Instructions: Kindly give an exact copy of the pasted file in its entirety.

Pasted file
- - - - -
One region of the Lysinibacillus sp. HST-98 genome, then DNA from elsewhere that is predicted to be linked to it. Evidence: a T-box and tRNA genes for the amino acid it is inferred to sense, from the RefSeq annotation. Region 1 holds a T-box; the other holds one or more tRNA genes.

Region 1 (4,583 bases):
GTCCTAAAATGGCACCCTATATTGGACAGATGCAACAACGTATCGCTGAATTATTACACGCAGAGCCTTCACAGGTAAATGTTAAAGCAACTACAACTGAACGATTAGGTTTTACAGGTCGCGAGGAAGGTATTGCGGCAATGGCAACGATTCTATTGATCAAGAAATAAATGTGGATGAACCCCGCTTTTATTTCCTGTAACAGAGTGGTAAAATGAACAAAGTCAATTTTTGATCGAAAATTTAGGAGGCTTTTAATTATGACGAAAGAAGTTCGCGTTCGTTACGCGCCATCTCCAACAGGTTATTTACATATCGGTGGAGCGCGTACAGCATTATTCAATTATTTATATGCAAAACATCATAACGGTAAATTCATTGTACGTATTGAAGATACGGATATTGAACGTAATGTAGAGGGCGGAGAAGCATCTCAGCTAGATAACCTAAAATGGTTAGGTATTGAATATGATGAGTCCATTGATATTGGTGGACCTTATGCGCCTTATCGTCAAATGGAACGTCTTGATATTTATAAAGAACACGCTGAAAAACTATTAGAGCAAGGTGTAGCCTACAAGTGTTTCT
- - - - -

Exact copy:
One region of the Lysinibacillus sp. HST-98 genome, then DNA from elsewhere that is predicted to be linked to it. Evidence: a T-box and tRNA genes for the amino acid it is inferred to sense, from the RefSeq annotation. Region 1 holds a T-box; the other holds one or more tRNA genes.

Region 1 (4,583 bases):
GTCCTAAAATGGCACCCTATATTGGACAGATGCAACAACGTATCGCTGAATTATTACACGCAGAGCCTTCACAGGTAAATGTTAAAGCAACTACAACTGAACGATTAGGTTTTACAGGTCGCGAGGAAGGTATTGCGGCAATGGCAACGATTCTATTGATCAAGAAATAAATGTGGATGAACCCCGCTTTTATTTCCTGTAACAGAGTGGTAAAATGAACAAAGTCAATTTTTGATCGAAAATTTAGGAGGCTTTTAATTATGACGAAAGAAGTTCGCGTTCGTTACGCGCCATCTCCAACAGGTTATTTACATATCGGTGGAGCGCGTACAGCATTATTCAATTATTTATATGCAAAACATCATAACGGTAAATTCATTGTACGTATTGAAGATACGGATATTGAACGTAATGTAGAGGGCGGAGAAGCATCTCAGCTAGATAACCTAAAATGGTTAGGTATTGAATATGATGAGTCCATTGATATTGGTGGACCTTATGCGCCTTATCGTCAAATGGAACGTCTTGATATTTATAAAGAACACGCTGAAAAACTATTAGAGCAAGGTGTAGCCTACAAGTGTTTCT